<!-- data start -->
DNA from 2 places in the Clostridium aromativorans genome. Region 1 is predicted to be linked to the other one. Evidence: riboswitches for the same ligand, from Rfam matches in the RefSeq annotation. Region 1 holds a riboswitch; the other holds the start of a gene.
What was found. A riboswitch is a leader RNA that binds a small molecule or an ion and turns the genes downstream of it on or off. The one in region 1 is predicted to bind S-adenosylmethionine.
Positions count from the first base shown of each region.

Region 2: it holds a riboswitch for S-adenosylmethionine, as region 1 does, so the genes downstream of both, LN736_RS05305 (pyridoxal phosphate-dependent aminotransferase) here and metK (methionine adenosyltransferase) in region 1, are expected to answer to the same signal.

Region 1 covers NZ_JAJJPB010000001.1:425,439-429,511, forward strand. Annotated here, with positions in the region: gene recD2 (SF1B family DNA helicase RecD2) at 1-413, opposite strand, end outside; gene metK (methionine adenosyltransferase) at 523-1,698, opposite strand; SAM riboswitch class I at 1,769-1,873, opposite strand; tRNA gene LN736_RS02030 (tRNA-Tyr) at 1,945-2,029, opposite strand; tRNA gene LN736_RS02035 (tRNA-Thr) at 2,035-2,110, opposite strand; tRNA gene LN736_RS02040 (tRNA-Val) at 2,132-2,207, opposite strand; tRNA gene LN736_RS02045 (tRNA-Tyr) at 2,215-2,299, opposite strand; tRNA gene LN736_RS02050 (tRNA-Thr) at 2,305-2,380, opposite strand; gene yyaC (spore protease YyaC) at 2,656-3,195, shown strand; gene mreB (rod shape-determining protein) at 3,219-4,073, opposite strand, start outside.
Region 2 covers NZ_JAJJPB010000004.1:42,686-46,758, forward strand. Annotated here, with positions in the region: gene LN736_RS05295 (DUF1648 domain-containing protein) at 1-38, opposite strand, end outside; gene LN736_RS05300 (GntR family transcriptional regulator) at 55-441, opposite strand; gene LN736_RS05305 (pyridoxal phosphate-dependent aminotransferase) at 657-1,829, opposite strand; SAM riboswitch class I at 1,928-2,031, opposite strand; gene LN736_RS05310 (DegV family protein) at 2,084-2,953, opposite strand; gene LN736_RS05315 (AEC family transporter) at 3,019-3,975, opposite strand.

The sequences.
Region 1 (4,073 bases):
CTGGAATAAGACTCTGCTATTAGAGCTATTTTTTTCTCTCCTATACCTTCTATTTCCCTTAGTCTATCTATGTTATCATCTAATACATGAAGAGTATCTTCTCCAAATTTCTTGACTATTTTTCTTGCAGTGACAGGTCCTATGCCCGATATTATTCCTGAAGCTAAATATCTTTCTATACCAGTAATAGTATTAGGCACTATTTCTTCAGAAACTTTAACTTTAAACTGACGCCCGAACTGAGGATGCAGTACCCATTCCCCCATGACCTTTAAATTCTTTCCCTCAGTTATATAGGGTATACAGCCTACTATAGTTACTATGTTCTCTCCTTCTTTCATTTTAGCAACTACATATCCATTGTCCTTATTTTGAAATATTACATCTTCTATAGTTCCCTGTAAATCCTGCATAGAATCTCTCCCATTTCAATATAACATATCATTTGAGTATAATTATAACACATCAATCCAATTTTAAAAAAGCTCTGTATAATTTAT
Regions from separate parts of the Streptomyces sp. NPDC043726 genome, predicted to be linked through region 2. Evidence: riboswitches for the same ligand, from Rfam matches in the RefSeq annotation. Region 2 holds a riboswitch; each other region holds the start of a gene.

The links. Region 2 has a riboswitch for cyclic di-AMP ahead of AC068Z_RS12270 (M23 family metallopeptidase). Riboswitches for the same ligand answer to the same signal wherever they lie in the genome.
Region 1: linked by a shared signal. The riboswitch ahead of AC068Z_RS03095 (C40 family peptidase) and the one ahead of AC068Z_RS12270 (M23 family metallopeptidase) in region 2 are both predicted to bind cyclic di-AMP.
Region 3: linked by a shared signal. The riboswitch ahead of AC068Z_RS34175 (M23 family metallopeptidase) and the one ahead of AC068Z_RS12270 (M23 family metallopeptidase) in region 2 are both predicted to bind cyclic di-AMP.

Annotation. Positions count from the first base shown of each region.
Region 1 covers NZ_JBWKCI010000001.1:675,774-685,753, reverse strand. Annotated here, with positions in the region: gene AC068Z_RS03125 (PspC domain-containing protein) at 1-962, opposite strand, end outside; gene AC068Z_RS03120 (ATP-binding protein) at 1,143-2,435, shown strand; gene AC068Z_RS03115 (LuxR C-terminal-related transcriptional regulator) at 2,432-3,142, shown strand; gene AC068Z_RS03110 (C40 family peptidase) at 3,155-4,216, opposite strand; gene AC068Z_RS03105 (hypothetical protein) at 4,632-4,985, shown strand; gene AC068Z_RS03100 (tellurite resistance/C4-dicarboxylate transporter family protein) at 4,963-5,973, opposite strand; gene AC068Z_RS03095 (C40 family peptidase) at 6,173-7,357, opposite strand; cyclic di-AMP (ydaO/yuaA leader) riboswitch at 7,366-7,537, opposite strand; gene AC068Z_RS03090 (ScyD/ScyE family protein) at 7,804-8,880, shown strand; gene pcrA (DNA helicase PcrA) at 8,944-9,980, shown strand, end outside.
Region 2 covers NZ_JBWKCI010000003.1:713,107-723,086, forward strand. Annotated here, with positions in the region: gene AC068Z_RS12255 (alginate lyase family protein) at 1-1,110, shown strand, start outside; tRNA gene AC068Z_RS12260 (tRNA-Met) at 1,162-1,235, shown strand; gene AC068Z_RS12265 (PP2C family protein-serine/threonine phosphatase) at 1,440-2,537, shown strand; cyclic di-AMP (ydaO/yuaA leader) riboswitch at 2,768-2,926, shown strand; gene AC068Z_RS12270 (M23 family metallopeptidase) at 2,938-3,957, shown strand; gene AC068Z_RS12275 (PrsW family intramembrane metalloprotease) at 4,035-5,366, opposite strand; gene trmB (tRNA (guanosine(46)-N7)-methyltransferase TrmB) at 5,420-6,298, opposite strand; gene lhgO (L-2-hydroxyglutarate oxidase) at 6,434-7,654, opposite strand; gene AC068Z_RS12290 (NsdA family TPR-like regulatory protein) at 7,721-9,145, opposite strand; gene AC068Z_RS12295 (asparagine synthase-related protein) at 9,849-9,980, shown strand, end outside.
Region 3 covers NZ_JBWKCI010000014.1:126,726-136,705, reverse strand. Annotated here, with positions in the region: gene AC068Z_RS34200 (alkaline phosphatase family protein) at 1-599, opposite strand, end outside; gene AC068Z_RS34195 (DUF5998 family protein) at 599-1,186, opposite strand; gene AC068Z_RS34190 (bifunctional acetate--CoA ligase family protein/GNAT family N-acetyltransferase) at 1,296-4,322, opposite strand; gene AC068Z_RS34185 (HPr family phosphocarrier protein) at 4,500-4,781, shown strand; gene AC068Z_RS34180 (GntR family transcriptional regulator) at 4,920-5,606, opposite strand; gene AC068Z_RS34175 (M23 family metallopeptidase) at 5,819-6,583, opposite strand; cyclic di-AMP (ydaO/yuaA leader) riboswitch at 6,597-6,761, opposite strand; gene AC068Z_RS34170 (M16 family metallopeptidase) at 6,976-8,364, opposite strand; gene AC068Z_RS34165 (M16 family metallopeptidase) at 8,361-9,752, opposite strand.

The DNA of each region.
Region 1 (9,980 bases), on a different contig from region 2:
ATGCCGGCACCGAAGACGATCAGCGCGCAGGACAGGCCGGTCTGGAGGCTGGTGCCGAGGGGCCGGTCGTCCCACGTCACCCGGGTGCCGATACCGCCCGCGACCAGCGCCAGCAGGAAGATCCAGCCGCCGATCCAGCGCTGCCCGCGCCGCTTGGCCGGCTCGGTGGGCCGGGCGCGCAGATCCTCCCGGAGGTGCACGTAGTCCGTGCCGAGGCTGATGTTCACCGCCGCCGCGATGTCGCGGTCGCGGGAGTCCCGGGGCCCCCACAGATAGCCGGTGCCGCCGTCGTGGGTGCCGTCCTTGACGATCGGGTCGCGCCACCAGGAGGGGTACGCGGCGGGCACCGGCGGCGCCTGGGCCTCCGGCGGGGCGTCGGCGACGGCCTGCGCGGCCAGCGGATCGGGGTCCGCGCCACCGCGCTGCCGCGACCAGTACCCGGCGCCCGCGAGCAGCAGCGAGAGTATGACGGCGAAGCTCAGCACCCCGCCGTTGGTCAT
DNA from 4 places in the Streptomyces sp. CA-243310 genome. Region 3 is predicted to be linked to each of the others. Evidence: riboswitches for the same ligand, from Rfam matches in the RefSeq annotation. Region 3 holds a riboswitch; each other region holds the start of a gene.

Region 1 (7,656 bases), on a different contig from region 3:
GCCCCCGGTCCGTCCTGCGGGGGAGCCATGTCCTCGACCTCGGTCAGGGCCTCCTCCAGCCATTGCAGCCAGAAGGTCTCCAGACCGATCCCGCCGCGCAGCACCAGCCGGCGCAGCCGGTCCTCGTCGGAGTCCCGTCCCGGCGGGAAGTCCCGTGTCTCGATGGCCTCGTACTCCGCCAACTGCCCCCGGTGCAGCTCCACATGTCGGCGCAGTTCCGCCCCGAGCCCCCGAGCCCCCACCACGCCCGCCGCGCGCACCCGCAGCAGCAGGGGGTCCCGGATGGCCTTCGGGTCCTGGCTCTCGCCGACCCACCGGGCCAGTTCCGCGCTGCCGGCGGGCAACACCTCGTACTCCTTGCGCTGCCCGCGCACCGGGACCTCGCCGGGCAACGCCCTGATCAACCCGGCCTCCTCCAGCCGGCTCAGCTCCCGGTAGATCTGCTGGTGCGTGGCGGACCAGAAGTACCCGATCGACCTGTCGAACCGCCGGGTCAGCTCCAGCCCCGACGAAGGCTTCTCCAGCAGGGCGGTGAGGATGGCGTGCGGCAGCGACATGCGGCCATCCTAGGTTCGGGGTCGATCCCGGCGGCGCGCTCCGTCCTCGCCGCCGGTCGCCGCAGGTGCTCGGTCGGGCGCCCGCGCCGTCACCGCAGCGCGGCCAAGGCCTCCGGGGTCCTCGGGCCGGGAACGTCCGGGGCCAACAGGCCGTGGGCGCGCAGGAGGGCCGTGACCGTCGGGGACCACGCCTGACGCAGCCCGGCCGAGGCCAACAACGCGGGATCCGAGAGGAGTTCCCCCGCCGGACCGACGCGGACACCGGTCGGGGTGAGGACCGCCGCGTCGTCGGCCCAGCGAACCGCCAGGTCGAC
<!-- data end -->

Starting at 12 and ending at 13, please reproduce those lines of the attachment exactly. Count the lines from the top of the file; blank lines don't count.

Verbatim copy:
Region 1: linked by a shared signal. The riboswitch ahead of AC068Z_RS03095 (C40 family peptidase) and the one ahead of AC068Z_RS12270 (M23 family metallopeptidase) in region 2 are both predicted to bind cyclic di-AMP.
Region 3: linked by a shared signal. The riboswitch ahead of AC068Z_RS34175 (M23 family metallopeptidase) and the one ahead of AC068Z_RS12270 (M23 family metallopeptidase) in region 2 are both predicted to bind cyclic di-AMP.